Scenery photo of the front of campus on a sunny fall day.


The primary function of a university cabinet is to recommend and review principles, policies, and rules of university-wide significance. The president seeks the advice of this senior leadership team on issues of university direction, policy, and planning, including, but not limited to: long-range planning for faculty and academic program development; strategic planning on financial, facilities, and fundraising matters; faculty and student affairs; and personnel policies and other matters as appropriate or necessary.

Assumption’s president, Greg Weiner, Ph.D., assembled a new cabinet and serves as its chair. The membership includes the provost and vice president for academic affairs, vice president for mission, vice president for finance and administration, vice president of enrollment management, vice president for University advancement, vice president for student affairs, general counsel and vice president for strategy, vice president for student success, and chief marketing officer.

When asked how he went about building his team, President Weiner — in his signature humble and humorous style — answered, “One of me is enough!” He went on to explain his plan to surround himself with people who have genuine differences of perspective, providing healthy debate but with a common commitment to the mission of the University. As cabinet chair, he purposefully facilitates disagreement in order to elicit challenging views.

Most of the current cabinet members are relatively new to Assumption and/or their positions.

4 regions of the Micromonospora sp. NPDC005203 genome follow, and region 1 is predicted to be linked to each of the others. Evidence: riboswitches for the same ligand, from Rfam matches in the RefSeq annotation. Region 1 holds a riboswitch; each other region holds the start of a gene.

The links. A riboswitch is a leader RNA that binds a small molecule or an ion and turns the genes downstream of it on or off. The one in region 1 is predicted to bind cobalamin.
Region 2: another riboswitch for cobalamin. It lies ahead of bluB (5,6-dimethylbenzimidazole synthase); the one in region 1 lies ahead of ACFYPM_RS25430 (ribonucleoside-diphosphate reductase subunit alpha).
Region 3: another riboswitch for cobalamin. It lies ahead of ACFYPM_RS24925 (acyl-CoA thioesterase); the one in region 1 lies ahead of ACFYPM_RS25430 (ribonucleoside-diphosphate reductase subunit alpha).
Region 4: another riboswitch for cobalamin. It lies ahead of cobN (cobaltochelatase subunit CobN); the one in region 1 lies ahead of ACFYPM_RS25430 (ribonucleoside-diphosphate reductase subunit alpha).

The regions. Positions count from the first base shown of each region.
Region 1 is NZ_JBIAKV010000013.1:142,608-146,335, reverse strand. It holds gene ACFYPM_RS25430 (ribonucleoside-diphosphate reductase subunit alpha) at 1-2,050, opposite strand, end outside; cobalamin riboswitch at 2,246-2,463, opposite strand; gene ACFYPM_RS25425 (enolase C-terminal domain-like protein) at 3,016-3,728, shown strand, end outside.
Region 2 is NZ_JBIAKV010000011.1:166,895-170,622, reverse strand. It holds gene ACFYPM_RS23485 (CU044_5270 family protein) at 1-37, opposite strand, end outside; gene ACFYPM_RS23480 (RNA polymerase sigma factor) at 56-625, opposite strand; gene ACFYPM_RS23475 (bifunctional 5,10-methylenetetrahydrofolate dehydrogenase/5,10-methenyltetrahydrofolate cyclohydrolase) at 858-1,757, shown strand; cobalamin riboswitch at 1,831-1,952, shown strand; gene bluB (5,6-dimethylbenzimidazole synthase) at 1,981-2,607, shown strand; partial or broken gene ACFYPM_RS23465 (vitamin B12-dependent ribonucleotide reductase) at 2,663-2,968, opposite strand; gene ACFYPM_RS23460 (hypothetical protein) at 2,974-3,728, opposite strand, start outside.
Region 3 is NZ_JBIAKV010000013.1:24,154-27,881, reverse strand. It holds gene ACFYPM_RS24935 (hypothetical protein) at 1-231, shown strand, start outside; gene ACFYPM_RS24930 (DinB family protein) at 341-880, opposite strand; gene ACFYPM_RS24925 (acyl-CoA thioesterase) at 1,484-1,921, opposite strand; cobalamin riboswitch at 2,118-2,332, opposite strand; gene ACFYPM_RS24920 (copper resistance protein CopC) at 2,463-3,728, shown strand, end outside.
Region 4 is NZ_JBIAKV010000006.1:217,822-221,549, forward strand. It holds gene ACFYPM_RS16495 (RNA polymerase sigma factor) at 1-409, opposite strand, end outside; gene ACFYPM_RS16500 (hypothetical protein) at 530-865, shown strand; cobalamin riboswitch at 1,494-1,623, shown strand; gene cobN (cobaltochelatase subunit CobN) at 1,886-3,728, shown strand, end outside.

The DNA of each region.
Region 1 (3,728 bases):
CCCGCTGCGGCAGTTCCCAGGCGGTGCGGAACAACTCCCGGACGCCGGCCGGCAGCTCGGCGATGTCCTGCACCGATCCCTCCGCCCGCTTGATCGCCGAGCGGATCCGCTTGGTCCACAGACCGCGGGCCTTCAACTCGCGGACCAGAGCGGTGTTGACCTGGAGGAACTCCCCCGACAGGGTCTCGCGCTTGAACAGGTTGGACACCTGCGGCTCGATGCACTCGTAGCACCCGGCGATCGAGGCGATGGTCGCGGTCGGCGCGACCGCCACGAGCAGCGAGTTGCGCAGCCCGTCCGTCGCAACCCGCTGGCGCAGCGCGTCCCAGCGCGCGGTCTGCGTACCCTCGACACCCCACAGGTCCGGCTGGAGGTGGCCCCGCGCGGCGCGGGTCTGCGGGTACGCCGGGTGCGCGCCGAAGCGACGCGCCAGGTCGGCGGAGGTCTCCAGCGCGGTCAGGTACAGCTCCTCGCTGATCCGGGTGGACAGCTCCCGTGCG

“I think the personal and professional chemistry is terrific,” says Weiner. “It’s a team of people who support one another and try to lift each other up.”

Aside from sharing information, the cabinet focuses on their time together as forward-looking and strategic. Reflecting on their first cabinet retreat in May, he remembers noticing that, despite how shallow and new their personal relationships were so early on, there was a “profoundly deep and immediate connection to the educational enterprise as we are trying to conduct it here.”

In developing a new strategic plan, the cabinet has made a concerted effort to use existing governance structures instead of creating extra committees. This puts more of a burden on these leaders, but they are up to the challenge and are cultivating the same spirit of constructive and open dialogue within their divisions as they practice in cabinet meetings.


I couldn’t be more impressed with the cabinet that has been assembled in the last several months. Without exception, the team is obviously engaged, strategic, and clearly demonstrates deep expertise in each of their disciplines. I look forward to working with Greg and his cabinet in our new chapter for Assumption. We are set up for success!